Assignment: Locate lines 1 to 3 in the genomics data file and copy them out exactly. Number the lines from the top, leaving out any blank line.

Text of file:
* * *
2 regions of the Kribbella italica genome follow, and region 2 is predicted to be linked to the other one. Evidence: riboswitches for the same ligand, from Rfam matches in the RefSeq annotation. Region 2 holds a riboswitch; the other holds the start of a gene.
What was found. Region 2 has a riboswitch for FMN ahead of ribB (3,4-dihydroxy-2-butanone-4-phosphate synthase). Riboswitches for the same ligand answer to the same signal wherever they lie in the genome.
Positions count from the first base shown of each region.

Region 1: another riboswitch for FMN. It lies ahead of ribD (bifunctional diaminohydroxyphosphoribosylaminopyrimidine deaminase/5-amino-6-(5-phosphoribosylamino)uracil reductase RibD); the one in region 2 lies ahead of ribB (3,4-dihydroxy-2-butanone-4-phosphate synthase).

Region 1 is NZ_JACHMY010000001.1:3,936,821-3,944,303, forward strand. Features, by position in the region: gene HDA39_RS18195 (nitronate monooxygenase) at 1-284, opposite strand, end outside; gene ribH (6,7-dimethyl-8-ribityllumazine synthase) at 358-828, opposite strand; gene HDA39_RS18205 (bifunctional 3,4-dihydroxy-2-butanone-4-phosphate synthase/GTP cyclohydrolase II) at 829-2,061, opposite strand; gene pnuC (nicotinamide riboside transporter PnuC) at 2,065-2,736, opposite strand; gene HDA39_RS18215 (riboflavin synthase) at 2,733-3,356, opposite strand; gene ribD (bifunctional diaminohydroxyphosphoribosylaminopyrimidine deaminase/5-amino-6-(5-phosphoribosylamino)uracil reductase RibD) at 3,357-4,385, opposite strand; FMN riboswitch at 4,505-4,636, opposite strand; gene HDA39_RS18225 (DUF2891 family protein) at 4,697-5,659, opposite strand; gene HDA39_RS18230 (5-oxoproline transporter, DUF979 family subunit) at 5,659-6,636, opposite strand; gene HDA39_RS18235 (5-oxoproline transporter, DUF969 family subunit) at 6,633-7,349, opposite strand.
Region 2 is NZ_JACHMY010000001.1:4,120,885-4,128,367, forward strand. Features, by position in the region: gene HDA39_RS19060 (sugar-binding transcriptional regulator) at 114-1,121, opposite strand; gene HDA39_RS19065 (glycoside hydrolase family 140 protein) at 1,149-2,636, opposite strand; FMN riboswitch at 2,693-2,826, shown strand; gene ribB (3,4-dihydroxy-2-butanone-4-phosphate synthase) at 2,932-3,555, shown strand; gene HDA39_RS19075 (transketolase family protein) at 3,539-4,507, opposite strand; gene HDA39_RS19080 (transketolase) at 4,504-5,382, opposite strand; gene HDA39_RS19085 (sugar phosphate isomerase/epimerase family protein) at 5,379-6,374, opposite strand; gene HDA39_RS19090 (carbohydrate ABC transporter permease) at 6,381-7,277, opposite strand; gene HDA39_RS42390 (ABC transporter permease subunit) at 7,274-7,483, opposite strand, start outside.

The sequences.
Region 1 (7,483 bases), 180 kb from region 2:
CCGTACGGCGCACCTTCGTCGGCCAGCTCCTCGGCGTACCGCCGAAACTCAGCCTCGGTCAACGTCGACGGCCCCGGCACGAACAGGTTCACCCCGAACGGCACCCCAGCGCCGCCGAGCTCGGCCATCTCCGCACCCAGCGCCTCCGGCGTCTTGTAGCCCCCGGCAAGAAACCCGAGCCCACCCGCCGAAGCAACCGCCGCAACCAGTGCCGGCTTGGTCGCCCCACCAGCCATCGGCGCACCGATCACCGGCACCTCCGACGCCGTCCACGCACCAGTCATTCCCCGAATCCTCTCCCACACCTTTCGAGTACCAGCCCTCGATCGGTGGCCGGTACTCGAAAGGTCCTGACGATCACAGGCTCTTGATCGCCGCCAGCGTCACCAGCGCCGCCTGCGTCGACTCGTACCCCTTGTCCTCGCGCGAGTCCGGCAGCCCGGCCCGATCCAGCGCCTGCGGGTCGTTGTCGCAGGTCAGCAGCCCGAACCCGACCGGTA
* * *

2 regions of the Kribbella italica genome follow, and region 2 is predicted to be linked to the other one. Evidence: riboswitches for the same ligand, from Rfam matches in the RefSeq annotation. Region 2 holds a riboswitch; the other holds the start of a gene.
What was found. Region 2 has a riboswitch for FMN ahead of ribB (3,4-dihydroxy-2-butanone-4-phosphate synthase). Riboswitches for the same ligand answer to the same signal wherever they lie in the genome.
Positions count from the first base shown of each region.